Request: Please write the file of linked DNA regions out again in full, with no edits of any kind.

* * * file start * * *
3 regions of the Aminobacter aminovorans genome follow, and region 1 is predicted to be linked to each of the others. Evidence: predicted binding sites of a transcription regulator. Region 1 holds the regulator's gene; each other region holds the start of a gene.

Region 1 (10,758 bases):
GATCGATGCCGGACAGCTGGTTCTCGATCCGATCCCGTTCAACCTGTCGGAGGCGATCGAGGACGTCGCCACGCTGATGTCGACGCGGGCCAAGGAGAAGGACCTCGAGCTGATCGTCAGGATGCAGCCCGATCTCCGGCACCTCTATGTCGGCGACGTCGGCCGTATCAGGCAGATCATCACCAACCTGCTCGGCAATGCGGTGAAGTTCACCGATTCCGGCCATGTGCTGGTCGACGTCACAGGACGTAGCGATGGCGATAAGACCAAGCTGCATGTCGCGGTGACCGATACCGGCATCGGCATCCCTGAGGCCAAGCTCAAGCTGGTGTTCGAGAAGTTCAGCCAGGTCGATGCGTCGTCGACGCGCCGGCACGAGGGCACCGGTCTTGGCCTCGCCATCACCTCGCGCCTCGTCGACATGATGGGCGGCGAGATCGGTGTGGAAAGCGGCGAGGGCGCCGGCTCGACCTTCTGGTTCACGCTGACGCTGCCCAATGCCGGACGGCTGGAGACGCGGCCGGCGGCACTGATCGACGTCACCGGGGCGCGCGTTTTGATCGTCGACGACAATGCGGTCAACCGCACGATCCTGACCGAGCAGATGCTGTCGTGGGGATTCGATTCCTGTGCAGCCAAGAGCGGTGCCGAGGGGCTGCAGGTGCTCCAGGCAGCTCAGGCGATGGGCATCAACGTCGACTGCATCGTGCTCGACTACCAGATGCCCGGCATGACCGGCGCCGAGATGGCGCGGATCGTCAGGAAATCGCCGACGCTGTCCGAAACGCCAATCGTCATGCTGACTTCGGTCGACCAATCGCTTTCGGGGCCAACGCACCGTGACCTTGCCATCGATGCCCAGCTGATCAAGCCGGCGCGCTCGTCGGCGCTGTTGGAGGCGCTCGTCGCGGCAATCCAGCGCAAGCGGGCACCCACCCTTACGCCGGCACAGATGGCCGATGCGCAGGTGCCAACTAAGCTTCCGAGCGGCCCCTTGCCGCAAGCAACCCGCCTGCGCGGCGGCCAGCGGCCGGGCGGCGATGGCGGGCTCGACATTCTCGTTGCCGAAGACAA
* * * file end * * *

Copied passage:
3 regions of the Aminobacter aminovorans genome follow, and region 1 is predicted to be linked to each of the others. Evidence: predicted binding sites of a transcription regulator. Region 1 holds the regulator's gene; each other region holds the start of a gene.

Region 1 (10,758 bases):
GATCGATGCCGGACAGCTGGTTCTCGATCCGATCCCGTTCAACCTGTCGGAGGCGATCGAGGACGTCGCCACGCTGATGTCGACGCGGGCCAAGGAGAAGGACCTCGAGCTGATCGTCAGGATGCAGCCCGATCTCCGGCACCTCTATGTCGGCGACGTCGGCCGTATCAGGCAGATCATCACCAACCTGCTCGGCAATGCGGTGAAGTTCACCGATTCCGGCCATGTGCTGGTCGACGTCACAGGACGTAGCGATGGCGATAAGACCAAGCTGCATGTCGCGGTGACCGATACCGGCATCGGCATCCCTGAGGCCAAGCTCAAGCTGGTGTTCGAGAAGTTCAGCCAGGTCGATGCGTCGTCGACGCGCCGGCACGAGGGCACCGGTCTTGGCCTCGCCATCACCTCGCGCCTCGTCGACATGATGGGCGGCGAGATCGGTGTGGAAAGCGGCGAGGGCGCCGGCTCGACCTTCTGGTTCACGCTGACGCTGCCCAATGCCGGACGGCTGGAGACGCGGCCGGCGGCACTGATCGACGTCACCGGGGCGCGCGTTTTGATCGTCGACGACAATGCGGTCAACCGCACGATCCTGACCGAGCAGATGCTGTCGTGGGGATTCGATTCCTGTGCAGCCAAGAGCGGTGCCGAGGGGCTGCAGGTGCTCCAGGCAGCTCAGGCGATGGGCATCAACGTCGACTGCATCGTGCTCGACTACCAGATGCCCGGCATGACCGGCGCCGAGATGGCGCGGATCGTCAGGAAATCGCCGACGCTGTCCGAAACGCCAATCGTCATGCTGACTTCGGTCGACCAATCGCTTTCGGGGCCAACGCACCGTGACCTTGCCATCGATGCCCAGCTGATCAAGCCGGCGCGCTCGTCGGCGCTGTTGGAGGCGCTCGTCGCGGCAATCCAGCGCAAGCGGGCACCCACCCTTACGCCGGCACAGATGGCCGATGCGCAGGTGCCAACTAAGCTTCCGAGCGGCCCCTTGCCGCAAGCAACCCGCCTGCGCGGCGGCCAGCGGCCGGGCGGCGATGGCGGGCTCGACATTCTCGTTGCCGAAGACAA